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J Strength Cond Res. 2013 Dec;27(12):3391-401. doi: 10.1519/JSC.0b013e3182915f21.

Effects of a 10-week resistance exercise program on soccer kick biomechanics and muscle strength.

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  • 11Department of Physical Education and Sport Sciences of Serres, Laboratory of Neuromechanics, Aristotle University of Thessaloniki, Serres, Greece; and 2Department of Physical Education and Sport Sciences, Democretus University of Thrace, Komotini, Greece.

Abstract

The purpose of the study was to examine the effects of a resistance exercise program on soccer kick biomechanics. Twenty male amateur soccer players were divided in the experimental group (EG) and the control group (CG), each consisting of 10 players. The EG followed a 10-week resistance exercise program mainly for the lower limb muscles. Maximal instep kick kinematics, electromyography, and ground reaction forces (GRFs) as well as maximum isometric leg strength were recorded before and after training. A 2-way analysis of variance showed significantly higher ball speed values only for the EG (26.14 ± 1.17 m·s vs. 27.59 ± 1.49 m·s before and after training, respectively), whereas no significant differences were observed for the CG. The EG showed a decline in joint angular velocities and an increase in biceps femoris electromyography of the swinging leg during the backswing phase followed by a significant increase in segmental and joint velocities and muscle activation of the same leg during the forward swing phase (p < 0.05). The EG also showed significantly higher vertical GRFs and rectus femoris and gastrocnemius activation of the support leg (p < 0.05). Similarly, maximum and explosive isometric force significantly increased after training only for the EG (p < 0.05). These results suggest that increases in soccer kicking performance after a 10-week resistance training program were accompanied by increases in maximum strength and an altered soccer kick movement pattern, characterized by a more explosive backward-forward swinging movement and higher muscle activation during the final kicking phase.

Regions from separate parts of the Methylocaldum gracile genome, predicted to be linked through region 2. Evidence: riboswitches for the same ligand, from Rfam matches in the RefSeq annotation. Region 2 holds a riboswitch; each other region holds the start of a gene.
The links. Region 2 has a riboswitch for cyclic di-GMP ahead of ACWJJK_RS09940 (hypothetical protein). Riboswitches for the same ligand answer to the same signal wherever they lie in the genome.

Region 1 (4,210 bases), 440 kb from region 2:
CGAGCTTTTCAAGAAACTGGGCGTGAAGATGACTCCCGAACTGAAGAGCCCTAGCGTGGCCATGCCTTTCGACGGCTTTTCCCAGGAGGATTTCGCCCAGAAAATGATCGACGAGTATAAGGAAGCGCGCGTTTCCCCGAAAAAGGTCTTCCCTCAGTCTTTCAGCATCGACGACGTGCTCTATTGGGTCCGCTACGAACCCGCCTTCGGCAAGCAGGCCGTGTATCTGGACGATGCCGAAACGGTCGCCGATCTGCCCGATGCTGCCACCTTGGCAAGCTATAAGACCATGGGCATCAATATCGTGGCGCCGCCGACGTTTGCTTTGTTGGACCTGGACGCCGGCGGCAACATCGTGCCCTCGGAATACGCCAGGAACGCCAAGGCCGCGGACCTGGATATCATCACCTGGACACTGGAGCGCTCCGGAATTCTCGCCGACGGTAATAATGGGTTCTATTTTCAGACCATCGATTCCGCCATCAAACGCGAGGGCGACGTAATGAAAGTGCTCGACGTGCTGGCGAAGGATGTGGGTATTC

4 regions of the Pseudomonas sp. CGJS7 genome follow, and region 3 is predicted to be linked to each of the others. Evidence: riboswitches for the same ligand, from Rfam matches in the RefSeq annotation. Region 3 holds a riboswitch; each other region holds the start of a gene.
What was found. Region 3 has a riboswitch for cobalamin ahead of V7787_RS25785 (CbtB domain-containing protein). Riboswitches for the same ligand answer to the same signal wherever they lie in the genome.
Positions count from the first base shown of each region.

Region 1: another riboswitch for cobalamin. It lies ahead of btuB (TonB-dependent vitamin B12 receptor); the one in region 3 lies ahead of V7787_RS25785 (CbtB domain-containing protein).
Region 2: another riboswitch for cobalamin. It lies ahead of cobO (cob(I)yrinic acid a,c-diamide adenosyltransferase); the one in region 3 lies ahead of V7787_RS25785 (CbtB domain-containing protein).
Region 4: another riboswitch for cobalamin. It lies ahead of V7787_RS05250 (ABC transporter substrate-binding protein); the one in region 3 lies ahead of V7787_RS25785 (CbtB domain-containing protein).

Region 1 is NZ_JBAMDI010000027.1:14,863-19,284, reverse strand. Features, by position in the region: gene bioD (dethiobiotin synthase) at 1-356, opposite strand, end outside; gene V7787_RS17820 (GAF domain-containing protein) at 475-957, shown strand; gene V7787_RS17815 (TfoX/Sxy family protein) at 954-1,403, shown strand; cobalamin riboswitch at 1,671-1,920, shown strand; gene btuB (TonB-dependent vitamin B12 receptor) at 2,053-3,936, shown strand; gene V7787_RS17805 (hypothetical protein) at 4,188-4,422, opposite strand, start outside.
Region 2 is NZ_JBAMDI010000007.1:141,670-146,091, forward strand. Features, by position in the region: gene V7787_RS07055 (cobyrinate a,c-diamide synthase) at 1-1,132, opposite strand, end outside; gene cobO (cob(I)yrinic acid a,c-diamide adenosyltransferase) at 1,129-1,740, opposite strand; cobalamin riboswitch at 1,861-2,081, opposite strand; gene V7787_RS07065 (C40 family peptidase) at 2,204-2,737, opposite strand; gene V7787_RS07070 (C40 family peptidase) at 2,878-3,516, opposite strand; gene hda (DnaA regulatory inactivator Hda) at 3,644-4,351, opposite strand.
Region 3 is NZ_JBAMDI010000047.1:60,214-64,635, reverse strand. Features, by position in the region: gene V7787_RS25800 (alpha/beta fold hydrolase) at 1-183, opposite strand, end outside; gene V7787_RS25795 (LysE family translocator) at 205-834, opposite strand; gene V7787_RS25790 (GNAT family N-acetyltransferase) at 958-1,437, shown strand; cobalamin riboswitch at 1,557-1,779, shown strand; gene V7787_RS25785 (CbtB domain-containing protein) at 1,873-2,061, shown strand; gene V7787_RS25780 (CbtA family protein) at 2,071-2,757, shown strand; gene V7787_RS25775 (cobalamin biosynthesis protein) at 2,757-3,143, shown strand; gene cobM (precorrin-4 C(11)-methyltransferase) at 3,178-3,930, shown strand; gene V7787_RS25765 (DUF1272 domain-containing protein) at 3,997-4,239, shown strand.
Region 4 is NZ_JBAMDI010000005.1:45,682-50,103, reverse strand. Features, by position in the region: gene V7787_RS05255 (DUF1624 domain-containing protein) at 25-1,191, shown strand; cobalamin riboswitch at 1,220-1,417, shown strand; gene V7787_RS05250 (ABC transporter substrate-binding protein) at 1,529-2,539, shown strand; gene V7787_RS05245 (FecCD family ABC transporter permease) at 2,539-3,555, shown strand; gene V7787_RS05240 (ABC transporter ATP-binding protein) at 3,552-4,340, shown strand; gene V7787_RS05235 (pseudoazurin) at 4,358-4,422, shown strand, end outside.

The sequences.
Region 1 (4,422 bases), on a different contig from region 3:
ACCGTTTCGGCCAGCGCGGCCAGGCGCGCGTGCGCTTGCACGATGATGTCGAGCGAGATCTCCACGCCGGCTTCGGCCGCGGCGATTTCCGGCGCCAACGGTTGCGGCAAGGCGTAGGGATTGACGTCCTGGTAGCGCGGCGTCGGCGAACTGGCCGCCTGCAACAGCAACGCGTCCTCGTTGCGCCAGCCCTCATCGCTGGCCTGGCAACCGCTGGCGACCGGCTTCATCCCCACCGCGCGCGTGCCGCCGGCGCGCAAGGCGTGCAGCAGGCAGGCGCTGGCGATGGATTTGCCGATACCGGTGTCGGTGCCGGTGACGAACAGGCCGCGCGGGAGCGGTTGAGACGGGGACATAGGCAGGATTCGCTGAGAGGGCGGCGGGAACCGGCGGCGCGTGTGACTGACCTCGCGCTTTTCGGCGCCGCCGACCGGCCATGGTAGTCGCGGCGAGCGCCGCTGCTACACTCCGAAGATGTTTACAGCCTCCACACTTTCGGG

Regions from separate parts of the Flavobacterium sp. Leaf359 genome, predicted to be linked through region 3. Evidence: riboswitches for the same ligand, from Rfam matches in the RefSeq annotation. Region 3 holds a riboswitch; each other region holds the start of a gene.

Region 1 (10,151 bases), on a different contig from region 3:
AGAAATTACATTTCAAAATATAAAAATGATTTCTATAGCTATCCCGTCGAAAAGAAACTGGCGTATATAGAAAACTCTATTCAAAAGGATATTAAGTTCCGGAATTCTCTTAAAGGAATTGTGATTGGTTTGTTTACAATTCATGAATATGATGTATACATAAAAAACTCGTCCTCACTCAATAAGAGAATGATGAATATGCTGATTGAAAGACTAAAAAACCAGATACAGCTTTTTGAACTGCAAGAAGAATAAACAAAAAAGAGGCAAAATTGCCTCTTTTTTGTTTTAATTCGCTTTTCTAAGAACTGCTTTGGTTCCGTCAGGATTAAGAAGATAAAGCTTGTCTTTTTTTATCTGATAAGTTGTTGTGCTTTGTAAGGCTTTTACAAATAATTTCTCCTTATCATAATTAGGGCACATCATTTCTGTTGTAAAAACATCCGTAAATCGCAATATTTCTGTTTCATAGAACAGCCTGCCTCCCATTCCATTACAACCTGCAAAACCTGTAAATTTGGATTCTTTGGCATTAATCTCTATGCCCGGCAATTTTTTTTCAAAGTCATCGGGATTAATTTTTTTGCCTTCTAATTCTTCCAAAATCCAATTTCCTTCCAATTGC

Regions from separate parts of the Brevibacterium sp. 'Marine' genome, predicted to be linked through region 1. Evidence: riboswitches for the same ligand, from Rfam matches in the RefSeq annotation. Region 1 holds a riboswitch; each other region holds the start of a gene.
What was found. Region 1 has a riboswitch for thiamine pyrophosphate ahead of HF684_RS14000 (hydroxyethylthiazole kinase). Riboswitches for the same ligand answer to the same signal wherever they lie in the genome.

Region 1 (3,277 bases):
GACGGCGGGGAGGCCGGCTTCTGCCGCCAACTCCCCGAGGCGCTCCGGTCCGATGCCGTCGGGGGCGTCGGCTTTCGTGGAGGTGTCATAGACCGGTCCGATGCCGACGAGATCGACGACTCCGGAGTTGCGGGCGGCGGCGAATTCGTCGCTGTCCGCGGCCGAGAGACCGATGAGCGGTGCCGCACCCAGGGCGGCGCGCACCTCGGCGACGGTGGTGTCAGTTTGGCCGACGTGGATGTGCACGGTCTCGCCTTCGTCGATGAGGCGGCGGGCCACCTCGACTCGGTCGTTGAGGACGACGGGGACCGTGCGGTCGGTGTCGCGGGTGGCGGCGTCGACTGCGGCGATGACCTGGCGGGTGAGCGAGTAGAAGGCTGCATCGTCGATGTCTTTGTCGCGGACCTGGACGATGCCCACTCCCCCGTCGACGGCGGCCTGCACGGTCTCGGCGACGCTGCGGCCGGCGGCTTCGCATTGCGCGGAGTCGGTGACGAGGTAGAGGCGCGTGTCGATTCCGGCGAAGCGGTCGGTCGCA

PMID:
23539080
[PubMed - indexed for MEDLINE]
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